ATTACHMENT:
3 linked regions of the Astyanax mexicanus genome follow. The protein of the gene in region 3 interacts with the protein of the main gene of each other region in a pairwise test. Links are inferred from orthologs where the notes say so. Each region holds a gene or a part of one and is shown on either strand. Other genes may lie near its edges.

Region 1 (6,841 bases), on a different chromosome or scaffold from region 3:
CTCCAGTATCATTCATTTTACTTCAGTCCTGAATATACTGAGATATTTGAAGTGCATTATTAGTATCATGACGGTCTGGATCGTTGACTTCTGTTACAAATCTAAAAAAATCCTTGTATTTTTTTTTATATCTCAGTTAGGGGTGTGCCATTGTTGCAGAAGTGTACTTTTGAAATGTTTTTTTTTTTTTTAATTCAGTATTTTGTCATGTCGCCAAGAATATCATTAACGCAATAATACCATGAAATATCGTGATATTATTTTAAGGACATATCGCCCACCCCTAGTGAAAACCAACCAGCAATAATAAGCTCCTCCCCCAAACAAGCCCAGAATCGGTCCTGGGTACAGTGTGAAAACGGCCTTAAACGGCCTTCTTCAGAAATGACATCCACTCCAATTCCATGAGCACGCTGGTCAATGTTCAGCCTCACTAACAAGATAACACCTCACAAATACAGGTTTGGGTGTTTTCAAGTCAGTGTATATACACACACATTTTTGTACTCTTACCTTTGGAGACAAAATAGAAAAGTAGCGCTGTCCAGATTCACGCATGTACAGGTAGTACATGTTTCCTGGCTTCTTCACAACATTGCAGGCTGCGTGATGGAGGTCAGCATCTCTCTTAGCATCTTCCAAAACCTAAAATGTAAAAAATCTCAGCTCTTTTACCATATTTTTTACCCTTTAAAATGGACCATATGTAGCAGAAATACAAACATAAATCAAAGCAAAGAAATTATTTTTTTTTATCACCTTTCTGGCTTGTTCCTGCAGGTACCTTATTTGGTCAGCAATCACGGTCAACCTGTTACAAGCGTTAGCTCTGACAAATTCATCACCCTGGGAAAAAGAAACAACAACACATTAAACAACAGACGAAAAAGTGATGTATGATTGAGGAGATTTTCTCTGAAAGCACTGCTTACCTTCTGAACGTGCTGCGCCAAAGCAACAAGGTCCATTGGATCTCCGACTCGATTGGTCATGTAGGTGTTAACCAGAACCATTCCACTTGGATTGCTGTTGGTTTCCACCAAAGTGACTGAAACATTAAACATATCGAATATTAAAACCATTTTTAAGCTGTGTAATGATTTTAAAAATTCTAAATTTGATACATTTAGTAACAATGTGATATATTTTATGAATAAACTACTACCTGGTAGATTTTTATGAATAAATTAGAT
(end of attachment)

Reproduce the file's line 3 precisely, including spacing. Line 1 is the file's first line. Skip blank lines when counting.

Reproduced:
CTCCAGTATCATTCATTTTACTTCAGTCCTGAATATACTGAGATATTTGAAGTGCATTATTAGTATCATGACGGTCTGGATCGTTGACTTCTGTTACAAATCTAAAAAAATCCTTGTATTTTTTTTTATATCTCAGTTAGGGGTGTGCCATTGTTGCAGAAGTGTACTTTTGAAATGTTTTTTTTTTTTTTAATTCAGTATTTTGTCATGTCGCCAAGAATATCATTAACGCAATAATACCATGAAATATCGTGATATTATTTTAAGGACATATCGCCCACCCCTAGTGAAAACCAACCAGCAATAATAAGCTCCTCCCCCAAACAAGCCCAGAATCGGTCCTGGGTACAGTGTGAAAACGGCCTTAAACGGCCTTCTTCAGAAATGACATCCACTCCAATTCCATGAGCACGCTGGTCAATGTTCAGCCTCACTAACAAGATAACACCTCACAAATACAGGTTTGGGTGTTTTCAAGTCAGTGTATATACACACACATTTTTGTACTCTTACCTTTGGAGACAAAATAGAAAAGTAGCGCTGTCCAGATTCACGCATGTACAGGTAGTACATGTTTCCTGGCTTCTTCACAACATTGCAGGCTGCGTGATGGAGGTCAGCATCTCTCTTAGCATCTTCCAAAACCTAAAATGTAAAAAATCTCAGCTCTTTTACCATATTTTTTACCCTTTAAAATGGACCATATGTAGCAGAAATACAAACATAAATCAAAGCAAAGAAATTATTTTTTTTTATCACCTTTCTGGCTTGTTCCTGCAGGTACCTTATTTGGTCAGCAATCACGGTCAACCTGTTACAAGCGTTAGCTCTGACAAATTCATCACCCTGGGAAAAAGAAACAACAACACATTAAACAACAGACGAAAAAGTGATGTATGATTGAGGAGATTTTCTCTGAAAGCACTGCTTACCTTCTGAACGTGCTGCGCCAAAGCAACAAGGTCCATTGGATCTCCGACTCGATTGGTCATGTAGGTGTTAACCAGAACCATTCCACTTGGATTGCTGTTGGTTTCCACCAAAGTGACTGAAACATTAAACATATCGAATATTAAAACCATTTTTAAGCTGTGTAATGATTTTAAAAATTCTAAATTTGATACATTTAGTAACAATGTGATATATTTTATGAATAAACTACTACCTGGTAGATTTTTATGAATAAATTAGAT